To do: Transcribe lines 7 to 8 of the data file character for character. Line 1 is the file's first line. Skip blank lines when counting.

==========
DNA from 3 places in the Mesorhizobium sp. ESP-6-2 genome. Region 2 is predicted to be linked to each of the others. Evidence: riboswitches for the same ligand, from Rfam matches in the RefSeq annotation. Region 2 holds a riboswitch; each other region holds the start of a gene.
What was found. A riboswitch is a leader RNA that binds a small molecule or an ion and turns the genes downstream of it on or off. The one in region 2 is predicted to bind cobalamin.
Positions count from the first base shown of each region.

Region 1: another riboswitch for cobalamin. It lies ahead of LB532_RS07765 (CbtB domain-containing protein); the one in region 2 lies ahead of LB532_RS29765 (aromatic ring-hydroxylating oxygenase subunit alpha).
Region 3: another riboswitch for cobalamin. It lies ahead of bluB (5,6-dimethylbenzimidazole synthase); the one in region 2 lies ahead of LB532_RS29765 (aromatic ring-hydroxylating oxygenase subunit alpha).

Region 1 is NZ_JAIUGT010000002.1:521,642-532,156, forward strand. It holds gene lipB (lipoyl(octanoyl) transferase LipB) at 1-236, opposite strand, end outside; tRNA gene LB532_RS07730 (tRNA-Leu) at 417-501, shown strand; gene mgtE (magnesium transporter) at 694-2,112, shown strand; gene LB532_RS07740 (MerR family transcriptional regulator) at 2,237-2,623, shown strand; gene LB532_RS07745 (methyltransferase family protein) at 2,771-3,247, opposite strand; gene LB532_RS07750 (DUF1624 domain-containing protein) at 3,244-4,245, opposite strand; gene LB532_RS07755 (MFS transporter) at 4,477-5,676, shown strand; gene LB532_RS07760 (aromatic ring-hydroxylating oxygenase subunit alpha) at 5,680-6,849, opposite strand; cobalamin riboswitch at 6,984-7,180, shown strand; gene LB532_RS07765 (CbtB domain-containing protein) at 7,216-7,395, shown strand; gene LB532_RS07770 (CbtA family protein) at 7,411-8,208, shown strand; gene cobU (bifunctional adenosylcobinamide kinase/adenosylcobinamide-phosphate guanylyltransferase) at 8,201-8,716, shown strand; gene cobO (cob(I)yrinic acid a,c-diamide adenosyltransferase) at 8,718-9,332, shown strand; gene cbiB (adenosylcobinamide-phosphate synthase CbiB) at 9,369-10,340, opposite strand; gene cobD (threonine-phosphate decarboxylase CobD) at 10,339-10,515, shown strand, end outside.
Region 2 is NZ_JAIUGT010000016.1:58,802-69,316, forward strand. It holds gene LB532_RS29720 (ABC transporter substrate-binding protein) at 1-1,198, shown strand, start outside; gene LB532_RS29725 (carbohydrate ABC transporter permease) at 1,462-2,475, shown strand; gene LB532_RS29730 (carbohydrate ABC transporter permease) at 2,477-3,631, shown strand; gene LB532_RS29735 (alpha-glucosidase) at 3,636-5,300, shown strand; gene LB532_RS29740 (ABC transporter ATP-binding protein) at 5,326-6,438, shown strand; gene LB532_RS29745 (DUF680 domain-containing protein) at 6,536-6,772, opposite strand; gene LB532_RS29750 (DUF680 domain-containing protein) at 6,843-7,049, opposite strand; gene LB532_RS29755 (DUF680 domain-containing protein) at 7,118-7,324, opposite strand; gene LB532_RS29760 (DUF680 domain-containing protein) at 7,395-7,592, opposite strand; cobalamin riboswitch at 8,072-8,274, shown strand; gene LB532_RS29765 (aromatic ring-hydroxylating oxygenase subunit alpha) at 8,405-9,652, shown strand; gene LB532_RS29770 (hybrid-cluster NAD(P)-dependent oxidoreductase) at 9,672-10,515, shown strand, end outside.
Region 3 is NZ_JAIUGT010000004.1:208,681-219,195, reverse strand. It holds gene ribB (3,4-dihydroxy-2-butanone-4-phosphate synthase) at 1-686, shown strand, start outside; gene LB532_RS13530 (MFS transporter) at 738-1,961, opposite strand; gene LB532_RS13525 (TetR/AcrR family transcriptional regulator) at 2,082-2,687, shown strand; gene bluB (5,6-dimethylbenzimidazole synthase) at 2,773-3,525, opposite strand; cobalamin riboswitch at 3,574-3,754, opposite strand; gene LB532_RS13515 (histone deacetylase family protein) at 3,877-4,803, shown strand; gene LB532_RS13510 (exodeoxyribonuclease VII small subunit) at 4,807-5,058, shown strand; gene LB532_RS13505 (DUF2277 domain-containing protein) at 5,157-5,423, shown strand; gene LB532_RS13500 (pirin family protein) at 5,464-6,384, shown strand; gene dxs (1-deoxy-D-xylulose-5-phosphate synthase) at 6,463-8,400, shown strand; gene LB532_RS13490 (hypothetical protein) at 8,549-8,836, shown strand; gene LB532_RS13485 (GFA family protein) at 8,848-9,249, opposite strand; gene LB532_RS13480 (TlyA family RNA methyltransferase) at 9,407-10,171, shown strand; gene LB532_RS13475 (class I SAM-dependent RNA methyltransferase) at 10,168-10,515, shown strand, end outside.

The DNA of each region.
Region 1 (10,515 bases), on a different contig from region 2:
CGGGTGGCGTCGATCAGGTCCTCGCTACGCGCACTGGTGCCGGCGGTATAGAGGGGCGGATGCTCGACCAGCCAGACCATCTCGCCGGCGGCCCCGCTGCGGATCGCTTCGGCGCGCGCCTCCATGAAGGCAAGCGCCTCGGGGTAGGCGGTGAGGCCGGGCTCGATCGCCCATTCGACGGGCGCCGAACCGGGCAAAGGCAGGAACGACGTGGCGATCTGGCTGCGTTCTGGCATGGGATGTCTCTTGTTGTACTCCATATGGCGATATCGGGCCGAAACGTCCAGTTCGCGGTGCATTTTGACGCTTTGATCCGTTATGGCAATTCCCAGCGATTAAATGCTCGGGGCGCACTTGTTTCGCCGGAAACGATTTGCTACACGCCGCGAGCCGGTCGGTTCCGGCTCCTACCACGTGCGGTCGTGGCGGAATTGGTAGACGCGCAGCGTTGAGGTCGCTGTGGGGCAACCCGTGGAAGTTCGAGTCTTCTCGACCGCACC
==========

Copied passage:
Region 2 is NZ_JAIUGT010000016.1:58,802-69,316, forward strand. It holds gene LB532_RS29720 (ABC transporter substrate-binding protein) at 1-1,198, shown strand, start outside; gene LB532_RS29725 (carbohydrate ABC transporter permease) at 1,462-2,475, shown strand; gene LB532_RS29730 (carbohydrate ABC transporter permease) at 2,477-3,631, shown strand; gene LB532_RS29735 (alpha-glucosidase) at 3,636-5,300, shown strand; gene LB532_RS29740 (ABC transporter ATP-binding protein) at 5,326-6,438, shown strand; gene LB532_RS29745 (DUF680 domain-containing protein) at 6,536-6,772, opposite strand; gene LB532_RS29750 (DUF680 domain-containing protein) at 6,843-7,049, opposite strand; gene LB532_RS29755 (DUF680 domain-containing protein) at 7,118-7,324, opposite strand; gene LB532_RS29760 (DUF680 domain-containing protein) at 7,395-7,592, opposite strand; cobalamin riboswitch at 8,072-8,274, shown strand; gene LB532_RS29765 (aromatic ring-hydroxylating oxygenase subunit alpha) at 8,405-9,652, shown strand; gene LB532_RS29770 (hybrid-cluster NAD(P)-dependent oxidoreductase) at 9,672-10,515, shown strand, end outside.
Region 3 is NZ_JAIUGT010000004.1:208,681-219,195, reverse strand. It holds gene ribB (3,4-dihydroxy-2-butanone-4-phosphate synthase) at 1-686, shown strand, start outside; gene LB532_RS13530 (MFS transporter) at 738-1,961, opposite strand; gene LB532_RS13525 (TetR/AcrR family transcriptional regulator) at 2,082-2,687, shown strand; gene bluB (5,6-dimethylbenzimidazole synthase) at 2,773-3,525, opposite strand; cobalamin riboswitch at 3,574-3,754, opposite strand; gene LB532_RS13515 (histone deacetylase family protein) at 3,877-4,803, shown strand; gene LB532_RS13510 (exodeoxyribonuclease VII small subunit) at 4,807-5,058, shown strand; gene LB532_RS13505 (DUF2277 domain-containing protein) at 5,157-5,423, shown strand; gene LB532_RS13500 (pirin family protein) at 5,464-6,384, shown strand; gene dxs (1-deoxy-D-xylulose-5-phosphate synthase) at 6,463-8,400, shown strand; gene LB532_RS13490 (hypothetical protein) at 8,549-8,836, shown strand; gene LB532_RS13485 (GFA family protein) at 8,848-9,249, opposite strand; gene LB532_RS13480 (TlyA family RNA methyltransferase) at 9,407-10,171, shown strand; gene LB532_RS13475 (class I SAM-dependent RNA methyltransferase) at 10,168-10,515, shown strand, end outside.